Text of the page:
Congressman Earl L. "Buddy" Carter, U.S. Representative of Georgia's 1st District, visited Winn Army Community Hospital, Aug. 11 on Fort Stewart, Ga.
Carter met with Fort Stewart’s garrison commander Col. Bryan Logan and Stewart’s Medical Department Activity command team at Winn to discuss new COVID-19 policies and preventative measures.
Since Fort Stewart was put under Health Protection Condition Charlie, which indicates there is a substantial risk for sustained community transmission of the COVID-19 disease, the first matter on the agenda was how things were looking inside the hospitals and updates on how things are going around the installation.
“For daily operations, we have normal appointments, but they are virtual, and we also have a drive-thru pharmacy,” said Col. Julie Freeman, the Fort Stewart MEDDAC commander. “We ensure that deploying forces and clusters of people who may have been at a large gathering get tested as soon as possible. From there, we start tracing people who the quarantined may have interacted with.”
Logan added that a few things they have done to mitigate the spread was make it mandatory for everyone to wash their hands and wear a face mask upon entry of any building on the installation. Fort Stewart service members are not allowed to eat indoors off-post or attend large gatherings in accordance with Army General Order 1.
“I’m really impressed,” said Carter. “The rates here have plateaued and it shows with the preventative measures in place.”
As a result of COVID-19, Soldier readiness training needed to be modified because most training resulted in Soldiers being within six feet of each other. The next topic discussed was how Soldiers are training and deploying under strict COVID-19 guidelines.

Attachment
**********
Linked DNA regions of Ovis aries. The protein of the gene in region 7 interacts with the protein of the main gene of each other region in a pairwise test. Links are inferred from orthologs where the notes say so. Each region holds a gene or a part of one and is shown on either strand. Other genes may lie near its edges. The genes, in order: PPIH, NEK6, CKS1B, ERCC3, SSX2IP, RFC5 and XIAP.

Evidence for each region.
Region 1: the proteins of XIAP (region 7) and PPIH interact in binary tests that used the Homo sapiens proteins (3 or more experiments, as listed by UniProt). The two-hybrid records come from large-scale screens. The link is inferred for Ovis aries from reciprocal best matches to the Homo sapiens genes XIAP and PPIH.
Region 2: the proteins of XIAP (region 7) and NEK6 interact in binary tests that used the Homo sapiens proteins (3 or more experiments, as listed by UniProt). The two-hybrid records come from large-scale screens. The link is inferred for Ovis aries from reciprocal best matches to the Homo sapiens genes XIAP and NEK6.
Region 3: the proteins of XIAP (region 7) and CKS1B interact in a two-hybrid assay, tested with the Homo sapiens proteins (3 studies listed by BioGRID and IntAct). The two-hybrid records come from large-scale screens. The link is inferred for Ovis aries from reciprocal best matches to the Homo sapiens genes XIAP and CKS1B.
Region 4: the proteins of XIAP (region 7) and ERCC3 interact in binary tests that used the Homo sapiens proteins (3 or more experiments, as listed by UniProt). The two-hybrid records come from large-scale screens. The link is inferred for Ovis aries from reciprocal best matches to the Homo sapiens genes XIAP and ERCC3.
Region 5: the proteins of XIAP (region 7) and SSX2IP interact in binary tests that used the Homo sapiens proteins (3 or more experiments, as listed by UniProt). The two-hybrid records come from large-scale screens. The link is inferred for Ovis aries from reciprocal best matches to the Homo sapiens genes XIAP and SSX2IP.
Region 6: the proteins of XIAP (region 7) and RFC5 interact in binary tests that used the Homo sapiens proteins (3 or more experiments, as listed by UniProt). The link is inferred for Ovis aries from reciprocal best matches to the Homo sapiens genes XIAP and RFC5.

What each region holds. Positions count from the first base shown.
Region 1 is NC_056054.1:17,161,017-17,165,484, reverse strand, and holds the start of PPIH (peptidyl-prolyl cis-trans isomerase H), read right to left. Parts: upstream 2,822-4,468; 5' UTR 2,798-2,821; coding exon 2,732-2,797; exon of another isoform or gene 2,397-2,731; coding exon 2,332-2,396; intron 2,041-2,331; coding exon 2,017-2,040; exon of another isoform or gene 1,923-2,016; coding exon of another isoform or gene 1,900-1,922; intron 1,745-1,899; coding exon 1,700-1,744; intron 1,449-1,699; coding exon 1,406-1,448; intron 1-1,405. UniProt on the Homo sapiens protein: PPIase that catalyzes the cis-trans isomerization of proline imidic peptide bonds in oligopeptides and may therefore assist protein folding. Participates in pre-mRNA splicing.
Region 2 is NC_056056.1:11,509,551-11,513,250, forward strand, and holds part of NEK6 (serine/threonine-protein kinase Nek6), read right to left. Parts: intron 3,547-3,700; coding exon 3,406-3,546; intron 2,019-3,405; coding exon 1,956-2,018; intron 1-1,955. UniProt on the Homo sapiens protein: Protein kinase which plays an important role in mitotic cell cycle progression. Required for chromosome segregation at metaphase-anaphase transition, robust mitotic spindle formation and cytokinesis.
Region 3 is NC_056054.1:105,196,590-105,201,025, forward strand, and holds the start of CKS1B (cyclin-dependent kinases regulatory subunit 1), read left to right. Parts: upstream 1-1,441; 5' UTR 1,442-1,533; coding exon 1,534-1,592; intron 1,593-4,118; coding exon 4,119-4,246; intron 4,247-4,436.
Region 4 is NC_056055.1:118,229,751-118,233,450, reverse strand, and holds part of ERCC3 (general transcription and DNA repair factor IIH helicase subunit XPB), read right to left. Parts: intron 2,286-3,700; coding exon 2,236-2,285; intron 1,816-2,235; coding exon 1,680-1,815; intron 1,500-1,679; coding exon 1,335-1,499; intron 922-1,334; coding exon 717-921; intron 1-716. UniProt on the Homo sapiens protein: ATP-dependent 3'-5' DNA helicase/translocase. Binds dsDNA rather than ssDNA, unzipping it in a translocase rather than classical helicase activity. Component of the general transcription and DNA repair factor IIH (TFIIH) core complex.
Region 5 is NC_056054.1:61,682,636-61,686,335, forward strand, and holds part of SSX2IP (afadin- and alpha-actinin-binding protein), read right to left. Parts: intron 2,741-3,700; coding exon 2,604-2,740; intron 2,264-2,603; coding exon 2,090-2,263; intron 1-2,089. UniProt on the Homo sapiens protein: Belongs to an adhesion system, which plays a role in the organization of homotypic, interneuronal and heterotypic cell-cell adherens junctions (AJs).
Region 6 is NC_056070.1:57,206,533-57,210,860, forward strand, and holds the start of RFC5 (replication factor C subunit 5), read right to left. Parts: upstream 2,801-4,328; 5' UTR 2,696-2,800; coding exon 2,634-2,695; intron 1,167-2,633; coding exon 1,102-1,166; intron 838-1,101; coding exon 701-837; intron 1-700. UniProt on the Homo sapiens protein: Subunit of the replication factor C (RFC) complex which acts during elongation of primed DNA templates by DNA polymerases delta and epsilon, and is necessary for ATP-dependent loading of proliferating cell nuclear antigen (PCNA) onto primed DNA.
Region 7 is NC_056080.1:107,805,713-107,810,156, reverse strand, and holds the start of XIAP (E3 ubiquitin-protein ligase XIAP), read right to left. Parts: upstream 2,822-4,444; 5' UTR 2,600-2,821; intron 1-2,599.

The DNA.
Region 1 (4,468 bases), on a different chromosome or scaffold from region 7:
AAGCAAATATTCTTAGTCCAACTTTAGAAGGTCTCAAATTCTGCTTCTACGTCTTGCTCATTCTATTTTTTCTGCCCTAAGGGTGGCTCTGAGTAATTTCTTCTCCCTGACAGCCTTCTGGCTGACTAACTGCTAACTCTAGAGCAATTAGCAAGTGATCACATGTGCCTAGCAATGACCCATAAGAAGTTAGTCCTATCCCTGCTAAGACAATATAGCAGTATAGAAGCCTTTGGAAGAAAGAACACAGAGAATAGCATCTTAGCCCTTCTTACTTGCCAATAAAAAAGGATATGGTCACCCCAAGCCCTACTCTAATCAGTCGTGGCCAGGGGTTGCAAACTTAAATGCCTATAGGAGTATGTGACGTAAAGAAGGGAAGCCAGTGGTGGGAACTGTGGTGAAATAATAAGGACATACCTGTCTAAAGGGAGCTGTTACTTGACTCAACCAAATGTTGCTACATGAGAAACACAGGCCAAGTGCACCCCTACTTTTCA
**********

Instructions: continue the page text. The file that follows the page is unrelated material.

“Right now, our 1st [Armored] Brigade [Combat Team] is in the field,” said Logan. “Before entering the training area, everyone receives a COVID-19 screening and washes their hands at washing stations. This mitigates the risk and focuses on the health of our readily available force.”
One of the last discussions before Carter parted ways with Fort Stewart officials illustrated how area schools plan on re-opening and how those schools are limiting viral spread. While some schools decided to delay their first day, others have given parents an option of in-class or online instruction.
“One of the ways we are working with our service members with kids is working with their hours depending on the case,” said Logan. “At Liberty County schools, every kid is issued an iPad. They will log into classes based on their normal bell schedule. The upside is that the older kids can watch their younger siblings while their parents are at work. They will not be getting those social skills they would typically get in person though.”
Carter said COVID-19 has been tough to tackle but the effort the Marne community made to minimize exposure has not affected 3rd ID’s readiness.